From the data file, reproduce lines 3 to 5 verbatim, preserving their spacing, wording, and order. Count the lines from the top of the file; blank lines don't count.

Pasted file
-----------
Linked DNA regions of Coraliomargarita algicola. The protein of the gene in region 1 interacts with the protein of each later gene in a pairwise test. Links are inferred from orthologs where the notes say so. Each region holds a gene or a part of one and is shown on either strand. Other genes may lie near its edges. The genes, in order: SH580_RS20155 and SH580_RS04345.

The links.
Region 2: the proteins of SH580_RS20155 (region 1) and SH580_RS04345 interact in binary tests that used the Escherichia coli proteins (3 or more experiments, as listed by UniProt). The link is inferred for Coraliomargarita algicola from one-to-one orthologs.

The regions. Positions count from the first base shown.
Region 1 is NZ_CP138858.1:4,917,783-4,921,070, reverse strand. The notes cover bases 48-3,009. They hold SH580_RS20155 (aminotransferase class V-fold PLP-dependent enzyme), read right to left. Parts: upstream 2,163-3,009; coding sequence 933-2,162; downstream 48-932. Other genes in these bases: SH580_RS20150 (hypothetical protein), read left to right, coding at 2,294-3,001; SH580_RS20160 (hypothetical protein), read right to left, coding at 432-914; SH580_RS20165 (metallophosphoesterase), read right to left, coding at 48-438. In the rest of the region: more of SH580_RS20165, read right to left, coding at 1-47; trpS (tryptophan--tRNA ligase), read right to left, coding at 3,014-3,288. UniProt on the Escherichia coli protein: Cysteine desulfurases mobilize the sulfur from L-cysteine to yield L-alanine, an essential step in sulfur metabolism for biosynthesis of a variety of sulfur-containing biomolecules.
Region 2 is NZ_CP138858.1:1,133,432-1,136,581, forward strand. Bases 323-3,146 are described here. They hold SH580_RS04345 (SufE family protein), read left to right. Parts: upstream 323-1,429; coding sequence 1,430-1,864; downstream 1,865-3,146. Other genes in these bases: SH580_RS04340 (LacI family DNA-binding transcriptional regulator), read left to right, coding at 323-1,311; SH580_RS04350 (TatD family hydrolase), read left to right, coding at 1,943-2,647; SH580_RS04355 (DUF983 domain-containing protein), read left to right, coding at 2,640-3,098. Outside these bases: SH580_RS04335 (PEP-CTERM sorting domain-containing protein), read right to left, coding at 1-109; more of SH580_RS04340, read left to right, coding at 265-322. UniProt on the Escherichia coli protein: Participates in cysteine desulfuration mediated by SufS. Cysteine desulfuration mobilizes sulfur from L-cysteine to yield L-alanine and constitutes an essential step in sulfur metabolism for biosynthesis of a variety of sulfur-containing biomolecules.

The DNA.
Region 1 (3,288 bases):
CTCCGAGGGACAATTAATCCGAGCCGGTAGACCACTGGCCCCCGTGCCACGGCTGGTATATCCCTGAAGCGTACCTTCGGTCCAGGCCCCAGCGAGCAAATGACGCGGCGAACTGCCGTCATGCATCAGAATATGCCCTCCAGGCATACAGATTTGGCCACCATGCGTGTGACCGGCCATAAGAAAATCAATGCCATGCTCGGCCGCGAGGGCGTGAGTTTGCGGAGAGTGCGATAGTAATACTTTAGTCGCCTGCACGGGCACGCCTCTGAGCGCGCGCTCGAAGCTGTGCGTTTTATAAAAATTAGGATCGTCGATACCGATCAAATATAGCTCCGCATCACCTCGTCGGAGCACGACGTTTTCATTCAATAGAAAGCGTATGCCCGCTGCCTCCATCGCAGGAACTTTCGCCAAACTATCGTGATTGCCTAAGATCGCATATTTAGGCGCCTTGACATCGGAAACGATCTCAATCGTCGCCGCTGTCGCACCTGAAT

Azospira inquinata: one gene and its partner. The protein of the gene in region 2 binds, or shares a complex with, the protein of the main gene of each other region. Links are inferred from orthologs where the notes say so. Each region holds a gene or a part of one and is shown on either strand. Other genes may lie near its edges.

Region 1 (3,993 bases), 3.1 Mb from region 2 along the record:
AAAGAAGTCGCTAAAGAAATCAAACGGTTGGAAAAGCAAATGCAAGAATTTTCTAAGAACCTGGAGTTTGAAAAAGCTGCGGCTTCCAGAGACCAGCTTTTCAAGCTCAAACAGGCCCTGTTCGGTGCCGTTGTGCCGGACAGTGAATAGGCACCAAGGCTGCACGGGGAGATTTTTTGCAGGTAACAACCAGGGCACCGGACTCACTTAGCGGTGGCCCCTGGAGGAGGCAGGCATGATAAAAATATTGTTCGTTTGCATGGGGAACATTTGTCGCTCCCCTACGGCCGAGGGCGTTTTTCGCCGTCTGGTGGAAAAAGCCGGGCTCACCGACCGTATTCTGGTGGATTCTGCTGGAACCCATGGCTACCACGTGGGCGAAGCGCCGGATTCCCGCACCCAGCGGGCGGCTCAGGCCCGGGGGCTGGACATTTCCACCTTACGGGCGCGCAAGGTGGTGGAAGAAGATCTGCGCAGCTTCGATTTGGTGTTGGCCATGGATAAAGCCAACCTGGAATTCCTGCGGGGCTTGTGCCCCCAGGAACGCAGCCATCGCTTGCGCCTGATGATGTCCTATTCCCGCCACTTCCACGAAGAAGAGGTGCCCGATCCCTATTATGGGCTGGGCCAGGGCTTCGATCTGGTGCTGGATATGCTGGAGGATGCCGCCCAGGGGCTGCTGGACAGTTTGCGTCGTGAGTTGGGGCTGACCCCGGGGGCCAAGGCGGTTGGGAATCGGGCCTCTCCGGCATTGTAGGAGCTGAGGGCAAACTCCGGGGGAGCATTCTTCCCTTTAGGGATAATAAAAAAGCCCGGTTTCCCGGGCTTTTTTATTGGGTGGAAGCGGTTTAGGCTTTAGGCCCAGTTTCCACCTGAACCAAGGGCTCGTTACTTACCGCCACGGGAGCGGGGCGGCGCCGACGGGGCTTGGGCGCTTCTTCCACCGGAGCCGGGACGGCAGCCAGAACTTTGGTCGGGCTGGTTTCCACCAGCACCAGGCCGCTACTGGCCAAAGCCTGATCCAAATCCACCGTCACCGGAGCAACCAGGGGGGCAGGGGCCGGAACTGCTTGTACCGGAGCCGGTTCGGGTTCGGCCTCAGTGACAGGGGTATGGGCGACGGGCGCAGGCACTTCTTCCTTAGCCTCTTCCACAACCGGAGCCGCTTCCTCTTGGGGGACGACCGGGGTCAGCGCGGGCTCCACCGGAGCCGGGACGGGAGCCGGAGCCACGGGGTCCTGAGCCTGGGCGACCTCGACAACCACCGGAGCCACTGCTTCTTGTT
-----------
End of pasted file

Region 2: the proteins of SH580_RS20155 (region 1) and SH580_RS04345 interact in binary tests that used the Escherichia coli proteins (3 or more experiments, as listed by UniProt). The link is inferred for Coraliomargarita algicola from one-to-one orthologs.

The regions. Positions count from the first base shown.
Region 1 is NZ_CP138858.1:4,917,783-4,921,070, reverse strand. The notes cover bases 48-3,009. They hold SH580_RS20155 (aminotransferase class V-fold PLP-dependent enzyme), read right to left. Parts: upstream 2,163-3,009; coding sequence 933-2,162; downstream 48-932. Other genes in these bases: SH580_RS20150 (hypothetical protein), read left to right, coding at 2,294-3,001; SH580_RS20160 (hypothetical protein), read right to left, coding at 432-914; SH580_RS20165 (metallophosphoesterase), read right to left, coding at 48-438. In the rest of the region: more of SH580_RS20165, read right to left, coding at 1-47; trpS (tryptophan--tRNA ligase), read right to left, coding at 3,014-3,288. UniProt on the Escherichia coli protein: Cysteine desulfurases mobilize the sulfur from L-cysteine to yield L-alanine, an essential step in sulfur metabolism for biosynthesis of a variety of sulfur-containing biomolecules.